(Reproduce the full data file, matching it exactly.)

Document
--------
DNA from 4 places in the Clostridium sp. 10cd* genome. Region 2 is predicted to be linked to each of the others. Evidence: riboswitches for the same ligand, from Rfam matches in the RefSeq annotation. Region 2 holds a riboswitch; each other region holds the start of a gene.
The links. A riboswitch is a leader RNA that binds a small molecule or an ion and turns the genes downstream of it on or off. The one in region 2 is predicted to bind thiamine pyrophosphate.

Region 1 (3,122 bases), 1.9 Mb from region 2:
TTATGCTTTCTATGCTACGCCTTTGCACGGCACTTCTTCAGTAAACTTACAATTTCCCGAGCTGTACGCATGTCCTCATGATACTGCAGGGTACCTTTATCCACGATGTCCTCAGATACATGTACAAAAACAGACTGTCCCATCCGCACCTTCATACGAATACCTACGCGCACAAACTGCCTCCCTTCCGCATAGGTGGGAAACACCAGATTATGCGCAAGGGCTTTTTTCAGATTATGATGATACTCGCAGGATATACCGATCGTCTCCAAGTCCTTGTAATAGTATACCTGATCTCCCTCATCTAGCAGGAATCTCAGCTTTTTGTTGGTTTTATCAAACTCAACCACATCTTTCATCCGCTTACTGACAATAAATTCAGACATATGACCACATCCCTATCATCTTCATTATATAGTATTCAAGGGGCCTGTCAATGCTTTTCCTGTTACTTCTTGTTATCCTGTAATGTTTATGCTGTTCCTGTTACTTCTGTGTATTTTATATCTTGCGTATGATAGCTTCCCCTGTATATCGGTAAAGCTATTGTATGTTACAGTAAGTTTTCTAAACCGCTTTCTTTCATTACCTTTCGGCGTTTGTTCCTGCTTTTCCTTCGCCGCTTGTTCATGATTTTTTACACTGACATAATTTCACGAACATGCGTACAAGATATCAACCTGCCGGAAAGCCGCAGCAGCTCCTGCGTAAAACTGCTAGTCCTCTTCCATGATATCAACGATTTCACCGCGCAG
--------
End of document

DNA from 4 places in the Clostridium sp. 10cd* genome. Region 2 is predicted to be linked to each of the others. Evidence: riboswitches for the same ligand, from Rfam matches in the RefSeq annotation. Region 2 holds a riboswitch; each other region holds the start of a gene.
The links. A riboswitch is a leader RNA that binds a small molecule or an ion and turns the genes downstream of it on or off. The one in region 2 is predicted to bind thiamine pyrophosphate.

Region 1 (3,122 bases), 1.9 Mb from region 2:
TTATGCTTTCTATGCTACGCCTTTGCACGGCACTTCTTCAGTAAACTTACAATTTCCCGAGCTGTACGCATGTCCTCATGATACTGCAGGGTACCTTTATCCACGATGTCCTCAGATACATGTACAAAAACAGACTGTCCCATCCGCACCTTCATACGAATACCTACGCGCACAAACTGCCTCCCTTCCGCATAGGTGGGAAACACCAGATTATGCGCAAGGGCTTTTTTCAGATTATGATGATACTCGCAGGATATACCGATCGTCTCCAAGTCCTTGTAATAGTATACCTGATCTCCCTCATCTAGCAGGAATCTCAGCTTTTTGTTGGTTTTATCAAACTCAACCACATCTTTCATCCGCTTACTGACAATAAATTCAGACATATGACCACATCCCTATCATCTTCATTATATAGTATTCAAGGGGCCTGTCAATGCTTTTCCTGTTACTTCTTGTTATCCTGTAATGTTTATGCTGTTCCTGTTACTTCTGTGTATTTTATATCTTGCGTATGATAGCTTCCCCTGTATATCGGTAAAGCTATTGTATGTTACAGTAAGTTTTCTAAACCGCTTTCTTTCATTACCTTTCGGCGTTTGTTCCTGCTTTTCCTTCGCCGCTTGTTCATGATTTTTTACACTGACATAATTTCACGAACATGCGTACAAGATATCAACCTGCCGGAAAGCCGCAGCAGCTCCTGCGTAAAACTGCTAGTCCTCTTCCATGATATCAACGATTTCACCGCGCAG